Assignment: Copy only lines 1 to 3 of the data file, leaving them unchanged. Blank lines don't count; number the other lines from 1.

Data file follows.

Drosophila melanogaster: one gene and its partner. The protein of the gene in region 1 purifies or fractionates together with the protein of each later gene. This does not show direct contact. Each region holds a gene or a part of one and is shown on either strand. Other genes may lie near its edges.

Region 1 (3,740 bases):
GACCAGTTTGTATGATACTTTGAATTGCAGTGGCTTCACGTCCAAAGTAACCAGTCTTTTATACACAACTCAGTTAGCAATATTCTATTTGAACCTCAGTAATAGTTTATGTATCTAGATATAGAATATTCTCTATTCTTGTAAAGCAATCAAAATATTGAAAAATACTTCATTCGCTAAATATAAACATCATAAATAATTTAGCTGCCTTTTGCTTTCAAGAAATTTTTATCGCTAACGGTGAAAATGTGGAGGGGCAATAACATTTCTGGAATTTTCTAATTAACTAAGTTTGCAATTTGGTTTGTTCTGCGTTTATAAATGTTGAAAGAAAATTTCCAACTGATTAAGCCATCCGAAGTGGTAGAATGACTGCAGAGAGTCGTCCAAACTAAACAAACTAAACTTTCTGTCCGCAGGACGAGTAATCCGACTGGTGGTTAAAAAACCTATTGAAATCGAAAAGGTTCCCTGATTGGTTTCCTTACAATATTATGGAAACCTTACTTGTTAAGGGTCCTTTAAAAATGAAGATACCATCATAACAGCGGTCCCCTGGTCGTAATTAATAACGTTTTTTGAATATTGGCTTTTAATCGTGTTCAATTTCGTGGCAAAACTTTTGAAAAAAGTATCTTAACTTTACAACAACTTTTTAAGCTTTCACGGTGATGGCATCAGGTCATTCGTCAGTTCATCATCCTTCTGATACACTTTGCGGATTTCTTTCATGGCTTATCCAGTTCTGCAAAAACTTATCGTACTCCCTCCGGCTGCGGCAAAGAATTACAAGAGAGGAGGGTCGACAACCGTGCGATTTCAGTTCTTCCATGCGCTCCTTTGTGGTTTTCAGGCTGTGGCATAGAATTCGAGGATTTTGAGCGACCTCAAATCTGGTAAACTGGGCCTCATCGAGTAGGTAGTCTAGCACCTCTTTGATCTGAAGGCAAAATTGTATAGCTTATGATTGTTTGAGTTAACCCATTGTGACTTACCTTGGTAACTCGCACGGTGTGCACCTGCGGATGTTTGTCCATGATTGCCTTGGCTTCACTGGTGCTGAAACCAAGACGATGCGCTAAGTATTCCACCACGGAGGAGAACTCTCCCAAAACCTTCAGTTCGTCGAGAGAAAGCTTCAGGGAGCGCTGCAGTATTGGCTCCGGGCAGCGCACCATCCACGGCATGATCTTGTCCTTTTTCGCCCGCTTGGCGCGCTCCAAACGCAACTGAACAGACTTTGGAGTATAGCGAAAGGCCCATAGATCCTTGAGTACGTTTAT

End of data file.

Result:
Drosophila melanogaster: one gene and its partner. The protein of the gene in region 1 purifies or fractionates together with the protein of each later gene. This does not show direct contact. Each region holds a gene or a part of one and is shown on either strand. Other genes may lie near its edges.

Region 1 (3,740 bases):
GACCAGTTTGTATGATACTTTGAATTGCAGTGGCTTCACGTCCAAAGTAACCAGTCTTTTATACACAACTCAGTTAGCAATATTCTATTTGAACCTCAGTAATAGTTTATGTATCTAGATATAGAATATTCTCTATTCTTGTAAAGCAATCAAAATATTGAAAAATACTTCATTCGCTAAATATAAACATCATAAATAATTTAGCTGCCTTTTGCTTTCAAGAAATTTTTATCGCTAACGGTGAAAATGTGGAGGGGCAATAACATTTCTGGAATTTTCTAATTAACTAAGTTTGCAATTTGGTTTGTTCTGCGTTTATAAATGTTGAAAGAAAATTTCCAACTGATTAAGCCATCCGAAGTGGTAGAATGACTGCAGAGAGTCGTCCAAACTAAACAAACTAAACTTTCTGTCCGCAGGACGAGTAATCCGACTGGTGGTTAAAAAACCTATTGAAATCGAAAAGGTTCCCTGATTGGTTTCCTTACAATATTATGGAAACCTTACTTGTTAAGGGTCCTTTAAAAATGAAGATACCATCATAACAGCGGTCCCCTGGTCGTAATTAATAACGTTTTTTGAATATTGGCTTTTAATCGTGTTCAATTTCGTGGCAAAACTTTTGAAAAAAGTATCTTAACTTTACAACAACTTTTTAAGCTTTCACGGTGATGGCATCAGGTCATTCGTCAGTTCATCATCCTTCTGATACACTTTGCGGATTTCTTTCATGGCTTATCCAGTTCTGCAAAAACTTATCGTACTCCCTCCGGCTGCGGCAAAGAATTACAAGAGAGGAGGGTCGACAACCGTGCGATTTCAGTTCTTCCATGCGCTCCTTTGTGGTTTTCAGGCTGTGGCATAGAATTCGAGGATTTTGAGCGACCTCAAATCTGGTAAACTGGGCCTCATCGAGTAGGTAGTCTAGCACCTCTTTGATCTGAAGGCAAAATTGTATAGCTTATGATTGTTTGAGTTAACCCATTGTGACTTACCTTGGTAACTCGCACGGTGTGCACCTGCGGATGTTTGTCCATGATTGCCTTGGCTTCACTGGTGCTGAAACCAAGACGATGCGCTAAGTATTCCACCACGGAGGAGAACTCTCCCAAAACCTTCAGTTCGTCGAGAGAAAGCTTCAGGGAGCGCTGCAGTATTGGCTCCGGGCAGCGCACCATCCACGGCATGATCTTGTCCTTTTTCGCCCGCTTGGCGCGCTCCAAACGCAACTGAACAGACTTTGGAGTATAGCGAAAGGCCCATAGATCCTTGAGTACGTTTAT